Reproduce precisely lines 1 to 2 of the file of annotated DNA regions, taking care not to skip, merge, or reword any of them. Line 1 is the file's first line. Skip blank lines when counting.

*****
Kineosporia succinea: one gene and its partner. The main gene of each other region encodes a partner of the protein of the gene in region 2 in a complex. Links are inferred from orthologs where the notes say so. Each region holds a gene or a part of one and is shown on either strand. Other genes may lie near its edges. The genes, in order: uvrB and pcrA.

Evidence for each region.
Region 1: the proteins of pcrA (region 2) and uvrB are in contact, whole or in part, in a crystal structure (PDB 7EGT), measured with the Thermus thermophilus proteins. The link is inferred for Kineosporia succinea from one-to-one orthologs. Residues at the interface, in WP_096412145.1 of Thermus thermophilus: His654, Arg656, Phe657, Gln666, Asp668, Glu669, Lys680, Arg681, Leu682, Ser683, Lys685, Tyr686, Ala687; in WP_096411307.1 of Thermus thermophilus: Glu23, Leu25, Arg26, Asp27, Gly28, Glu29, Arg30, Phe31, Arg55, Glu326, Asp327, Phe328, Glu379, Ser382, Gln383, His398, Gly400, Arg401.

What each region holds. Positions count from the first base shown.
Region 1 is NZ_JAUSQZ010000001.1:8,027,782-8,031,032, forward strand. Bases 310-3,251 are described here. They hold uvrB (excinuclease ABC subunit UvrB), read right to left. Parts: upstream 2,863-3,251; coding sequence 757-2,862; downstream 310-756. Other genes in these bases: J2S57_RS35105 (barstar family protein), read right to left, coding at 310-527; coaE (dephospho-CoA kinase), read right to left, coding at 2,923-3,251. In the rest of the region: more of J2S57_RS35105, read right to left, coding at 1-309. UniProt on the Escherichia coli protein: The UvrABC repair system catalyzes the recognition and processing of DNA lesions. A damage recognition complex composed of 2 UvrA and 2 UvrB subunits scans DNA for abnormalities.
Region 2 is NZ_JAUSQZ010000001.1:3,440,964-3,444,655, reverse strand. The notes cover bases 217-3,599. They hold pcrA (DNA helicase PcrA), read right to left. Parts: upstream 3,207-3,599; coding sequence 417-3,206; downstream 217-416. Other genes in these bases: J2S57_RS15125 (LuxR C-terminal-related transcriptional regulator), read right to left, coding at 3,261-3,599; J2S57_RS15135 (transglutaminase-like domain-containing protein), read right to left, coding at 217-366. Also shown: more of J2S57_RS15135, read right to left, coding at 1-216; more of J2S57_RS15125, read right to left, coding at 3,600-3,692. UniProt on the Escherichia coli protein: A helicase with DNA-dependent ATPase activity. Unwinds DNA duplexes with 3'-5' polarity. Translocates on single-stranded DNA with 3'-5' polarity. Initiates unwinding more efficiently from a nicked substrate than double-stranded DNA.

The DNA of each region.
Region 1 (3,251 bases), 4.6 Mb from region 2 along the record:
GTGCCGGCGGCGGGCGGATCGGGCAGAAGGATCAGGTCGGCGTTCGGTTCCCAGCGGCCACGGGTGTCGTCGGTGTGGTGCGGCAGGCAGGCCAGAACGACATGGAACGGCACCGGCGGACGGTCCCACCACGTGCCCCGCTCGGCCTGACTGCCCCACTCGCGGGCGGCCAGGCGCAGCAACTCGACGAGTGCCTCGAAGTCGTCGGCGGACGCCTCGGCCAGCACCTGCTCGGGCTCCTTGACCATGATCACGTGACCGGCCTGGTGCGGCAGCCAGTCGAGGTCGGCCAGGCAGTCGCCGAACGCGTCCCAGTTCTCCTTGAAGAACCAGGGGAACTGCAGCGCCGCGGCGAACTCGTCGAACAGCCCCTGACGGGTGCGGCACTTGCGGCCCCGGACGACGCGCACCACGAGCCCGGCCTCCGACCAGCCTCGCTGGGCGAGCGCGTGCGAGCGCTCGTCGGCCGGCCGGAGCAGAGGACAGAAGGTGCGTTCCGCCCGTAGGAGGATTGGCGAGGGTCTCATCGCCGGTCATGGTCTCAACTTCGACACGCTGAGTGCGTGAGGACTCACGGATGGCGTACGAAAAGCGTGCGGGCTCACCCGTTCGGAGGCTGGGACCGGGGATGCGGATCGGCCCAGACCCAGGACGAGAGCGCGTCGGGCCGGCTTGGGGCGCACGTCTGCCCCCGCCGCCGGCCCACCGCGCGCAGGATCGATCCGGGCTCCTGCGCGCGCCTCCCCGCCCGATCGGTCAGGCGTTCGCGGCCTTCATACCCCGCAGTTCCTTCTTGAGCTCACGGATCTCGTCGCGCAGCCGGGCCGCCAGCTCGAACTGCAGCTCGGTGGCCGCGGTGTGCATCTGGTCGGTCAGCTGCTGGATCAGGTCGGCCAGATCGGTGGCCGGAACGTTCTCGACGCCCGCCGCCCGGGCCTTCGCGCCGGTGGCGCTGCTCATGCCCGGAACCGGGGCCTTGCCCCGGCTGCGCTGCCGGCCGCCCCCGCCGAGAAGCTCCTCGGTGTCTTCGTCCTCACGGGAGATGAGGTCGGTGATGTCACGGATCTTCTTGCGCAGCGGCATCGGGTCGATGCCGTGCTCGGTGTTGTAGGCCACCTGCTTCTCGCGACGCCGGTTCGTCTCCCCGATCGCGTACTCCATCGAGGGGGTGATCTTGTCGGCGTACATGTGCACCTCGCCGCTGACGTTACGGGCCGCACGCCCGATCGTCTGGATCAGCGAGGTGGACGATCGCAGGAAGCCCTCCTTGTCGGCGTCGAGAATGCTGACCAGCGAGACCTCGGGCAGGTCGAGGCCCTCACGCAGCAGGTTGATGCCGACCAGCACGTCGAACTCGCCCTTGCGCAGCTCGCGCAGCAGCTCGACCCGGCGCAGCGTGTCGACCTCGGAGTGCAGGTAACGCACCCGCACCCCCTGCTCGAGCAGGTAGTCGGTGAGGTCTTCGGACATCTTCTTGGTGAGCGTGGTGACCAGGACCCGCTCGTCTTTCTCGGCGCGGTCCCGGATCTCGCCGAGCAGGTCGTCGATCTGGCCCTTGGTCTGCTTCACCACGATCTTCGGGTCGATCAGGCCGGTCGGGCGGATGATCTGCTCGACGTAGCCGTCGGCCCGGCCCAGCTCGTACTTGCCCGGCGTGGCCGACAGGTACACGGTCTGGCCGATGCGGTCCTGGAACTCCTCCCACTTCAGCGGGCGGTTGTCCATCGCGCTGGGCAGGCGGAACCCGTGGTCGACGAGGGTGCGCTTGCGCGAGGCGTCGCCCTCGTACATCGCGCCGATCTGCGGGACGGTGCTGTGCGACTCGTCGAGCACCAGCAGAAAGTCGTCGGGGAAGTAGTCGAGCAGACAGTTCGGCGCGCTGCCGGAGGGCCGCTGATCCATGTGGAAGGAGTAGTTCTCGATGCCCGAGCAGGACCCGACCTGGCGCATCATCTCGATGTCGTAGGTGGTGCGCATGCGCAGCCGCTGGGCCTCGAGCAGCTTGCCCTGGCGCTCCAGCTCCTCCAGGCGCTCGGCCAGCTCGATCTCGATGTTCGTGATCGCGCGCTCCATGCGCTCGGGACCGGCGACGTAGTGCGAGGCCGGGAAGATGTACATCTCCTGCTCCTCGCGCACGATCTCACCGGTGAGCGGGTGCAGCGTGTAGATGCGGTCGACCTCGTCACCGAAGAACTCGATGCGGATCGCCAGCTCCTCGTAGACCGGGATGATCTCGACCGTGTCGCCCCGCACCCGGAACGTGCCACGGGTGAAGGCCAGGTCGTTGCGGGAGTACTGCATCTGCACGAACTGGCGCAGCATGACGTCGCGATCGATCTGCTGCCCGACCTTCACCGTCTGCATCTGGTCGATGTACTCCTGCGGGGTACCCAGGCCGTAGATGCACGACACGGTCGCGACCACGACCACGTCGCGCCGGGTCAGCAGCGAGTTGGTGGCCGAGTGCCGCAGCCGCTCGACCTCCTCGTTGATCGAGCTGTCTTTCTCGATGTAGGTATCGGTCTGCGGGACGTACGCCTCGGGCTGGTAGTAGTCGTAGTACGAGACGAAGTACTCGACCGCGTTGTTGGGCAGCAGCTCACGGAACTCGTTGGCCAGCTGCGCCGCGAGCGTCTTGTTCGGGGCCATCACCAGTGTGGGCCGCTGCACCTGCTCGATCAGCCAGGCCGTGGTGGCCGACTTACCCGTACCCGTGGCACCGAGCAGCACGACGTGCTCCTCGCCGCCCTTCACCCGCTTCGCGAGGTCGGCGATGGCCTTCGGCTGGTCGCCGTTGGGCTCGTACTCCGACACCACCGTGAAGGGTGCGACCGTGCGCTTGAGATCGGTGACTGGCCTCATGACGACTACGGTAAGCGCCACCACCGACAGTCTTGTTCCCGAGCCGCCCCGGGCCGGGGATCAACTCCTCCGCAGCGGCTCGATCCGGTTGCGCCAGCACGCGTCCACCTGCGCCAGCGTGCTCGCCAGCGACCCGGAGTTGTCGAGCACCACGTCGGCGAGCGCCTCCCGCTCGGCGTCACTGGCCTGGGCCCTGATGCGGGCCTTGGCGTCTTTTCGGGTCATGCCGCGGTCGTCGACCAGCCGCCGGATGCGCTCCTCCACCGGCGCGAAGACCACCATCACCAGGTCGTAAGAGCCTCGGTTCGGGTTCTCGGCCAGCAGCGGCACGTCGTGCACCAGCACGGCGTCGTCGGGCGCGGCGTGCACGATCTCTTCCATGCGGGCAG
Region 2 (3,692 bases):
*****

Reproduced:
Kineosporia succinea: one gene and its partner. The main gene of each other region encodes a partner of the protein of the gene in region 2 in a complex. Links are inferred from orthologs where the notes say so. Each region holds a gene or a part of one and is shown on either strand. Other genes may lie near its edges. The genes, in order: uvrB and pcrA.

Evidence for each region.